43. 43. 2.2.4 Ethical considerations‘’The research design should not subject the research population to anyembarrassment or material disadvantage.’’ (Saunders et al, 2007:153)As the researcher used secondary data from official organisations and primary datacollected personally from observing retailers’ websites and Facebook pages, thus notaffect any external parties during data collection. The purpose and findings presentedwithin this study will help all generic companies understand the adoption of social-networking technology without targeting any company from the chosen sample inparticular.2.3 SampleThe completeness of one’s sampling frame is very important and has to be unbiased,current and accurate because it implies the extent to which the researcher’s resultscan be generalised (Saunders et al, 2007).In order to achieve a clearer picture of retailers’ adoption of Facebook, the researcherchose to survey very large UK retailing companies due to their tendency to possessbetter and bigger resources, in terms of financial and human resources when wantingto adopt a technology (Section 1.5.1). Large companies were also selected byturnover and number of employees because these data were available whilst providingan indication of current success of good marketing strategies. According to the CIM,‘’the aim of marketing is to identify, anticipate and satisfy customer requirementsprofitably’’, as customers are now looking for more social features while shoppingonline, a high turnover could thus be the result of reasonable good implementation ofsocial features or the development of a new selling point. The researcher finally chosethe largest UK retailers by number of employees because it justified the criteria that aretailer is already domiciled in the UK and that it is not an international subsidiary of aglobal group.The final chosen sample is depicted in Appendix II.4.2.3.1 Secondary data‘’Secondary data are used frequently in both secondary and explanatory research…as part of case studies or survey research strategies’’ (Saunders et al, 2007: 248).Looking for relevant and reliable secondary data on the UK retail industry allowed the 43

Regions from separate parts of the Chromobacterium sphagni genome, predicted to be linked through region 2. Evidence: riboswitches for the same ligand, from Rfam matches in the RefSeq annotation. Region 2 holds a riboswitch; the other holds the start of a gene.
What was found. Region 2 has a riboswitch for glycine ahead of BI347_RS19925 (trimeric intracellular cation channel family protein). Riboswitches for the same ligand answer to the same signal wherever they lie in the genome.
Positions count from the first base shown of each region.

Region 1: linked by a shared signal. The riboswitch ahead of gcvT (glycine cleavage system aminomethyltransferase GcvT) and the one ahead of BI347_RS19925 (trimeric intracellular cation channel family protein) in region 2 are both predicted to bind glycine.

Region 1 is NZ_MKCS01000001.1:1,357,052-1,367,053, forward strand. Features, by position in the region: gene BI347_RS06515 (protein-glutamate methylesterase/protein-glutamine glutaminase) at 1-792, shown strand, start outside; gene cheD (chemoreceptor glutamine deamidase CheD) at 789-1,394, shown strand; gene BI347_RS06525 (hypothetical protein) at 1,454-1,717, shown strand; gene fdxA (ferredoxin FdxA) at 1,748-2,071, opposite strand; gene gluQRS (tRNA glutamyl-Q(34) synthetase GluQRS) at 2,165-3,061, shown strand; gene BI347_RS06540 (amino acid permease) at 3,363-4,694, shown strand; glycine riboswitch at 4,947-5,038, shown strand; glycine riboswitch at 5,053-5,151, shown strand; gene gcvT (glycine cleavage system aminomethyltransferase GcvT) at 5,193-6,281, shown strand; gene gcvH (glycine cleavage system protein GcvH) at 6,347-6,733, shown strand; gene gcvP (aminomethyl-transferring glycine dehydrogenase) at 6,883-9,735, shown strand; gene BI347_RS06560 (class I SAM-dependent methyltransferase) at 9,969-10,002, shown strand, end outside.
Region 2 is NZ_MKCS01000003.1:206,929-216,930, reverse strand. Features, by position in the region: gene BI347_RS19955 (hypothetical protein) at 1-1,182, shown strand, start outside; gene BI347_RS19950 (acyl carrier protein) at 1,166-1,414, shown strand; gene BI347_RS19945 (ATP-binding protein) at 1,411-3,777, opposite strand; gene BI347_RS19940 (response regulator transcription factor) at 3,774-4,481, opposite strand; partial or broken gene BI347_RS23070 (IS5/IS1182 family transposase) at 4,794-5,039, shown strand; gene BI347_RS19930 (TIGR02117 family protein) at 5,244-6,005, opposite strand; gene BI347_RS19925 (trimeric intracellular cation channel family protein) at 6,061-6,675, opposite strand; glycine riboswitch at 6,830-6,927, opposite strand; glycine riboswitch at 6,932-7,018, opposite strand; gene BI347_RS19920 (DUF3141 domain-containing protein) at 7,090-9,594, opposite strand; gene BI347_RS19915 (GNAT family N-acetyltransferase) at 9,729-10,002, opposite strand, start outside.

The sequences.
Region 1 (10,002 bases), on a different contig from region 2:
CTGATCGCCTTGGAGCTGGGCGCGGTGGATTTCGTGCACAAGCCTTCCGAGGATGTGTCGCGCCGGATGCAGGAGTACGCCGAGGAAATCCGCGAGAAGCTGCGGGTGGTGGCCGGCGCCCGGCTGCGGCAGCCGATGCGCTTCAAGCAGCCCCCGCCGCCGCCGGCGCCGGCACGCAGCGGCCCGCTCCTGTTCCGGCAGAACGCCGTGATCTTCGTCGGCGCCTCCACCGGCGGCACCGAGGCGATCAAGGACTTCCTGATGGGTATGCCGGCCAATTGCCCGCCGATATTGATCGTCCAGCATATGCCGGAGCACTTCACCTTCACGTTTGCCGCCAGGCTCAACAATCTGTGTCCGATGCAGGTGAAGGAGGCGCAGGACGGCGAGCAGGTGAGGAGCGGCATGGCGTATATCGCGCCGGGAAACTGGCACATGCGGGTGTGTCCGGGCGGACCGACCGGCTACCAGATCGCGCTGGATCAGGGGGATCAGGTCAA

44. 44. researcher to find two valuable sources: the Keynote Retail Report 2008 and theinternational database ORBIS of the Bureau-Van-Djik (BvD). Although the first sourceis published repeatedly every four years, the second source is a world databasecontinuously updated. Both sources are from well-known organisations increasingdata’s reliability.The Bureau Van Djik (BvD) is an international business intelligence organisationrecommended by the information service Rhodes-Blakeman Associates (RBA) quotedby Saunders et al (2007) as a reliable source. ORBIS database combines informationfrom around 100 sources and notably the Fame database that covers 7 millioncompanies in the UK and Ireland (BvD, 2011) providing a complete and full picture toselect data from.‘’KeyNotes is the leading provider of market intelligence in the UK, on the UK, to theUK, and has been providing commercially relevant market insight and analysis to thebusiness and academic world for 35 years’’ (Keynote, 2011), again illustrating adedicated and reliable source free from bias.2.3.2 Raw data extractionThe researcher drew up a representative sample that could address three statisticalresearch goals stated in Section 1.6.‘’Secondary data from different sources can be combined if they have the samegeographical basis, forming an area-based data set’’ (Hakim, 2000).The final sample was extracted from very large UK retailers by compiling the KeynoteRetail Report 2008 with the ORBIS database. There were 162 top retailers selected inthe Keynote Retail Report 2008 (Appendix II.5). Unfortunately the companies listedwere outdated to conduct a survey in 2011. Therefore the ORBIS database, updatedon a daily basis, served as the principal source of information.2.3.3 Sample selectionThe 67,081,564 companies represented in ORBIS were segmented to keep onlyretailing companies according to the latest Industrial and Economic ActivitiesClassification adopted in 2006 for Europe and the UK, the Nomenclature génerale desActivités économiques dans les Communautés Européennes, NACE Rev.2, (Eurostat,2008; University of Strathclyde Library, 2011). 8,039,189 world retailers were obtained. 44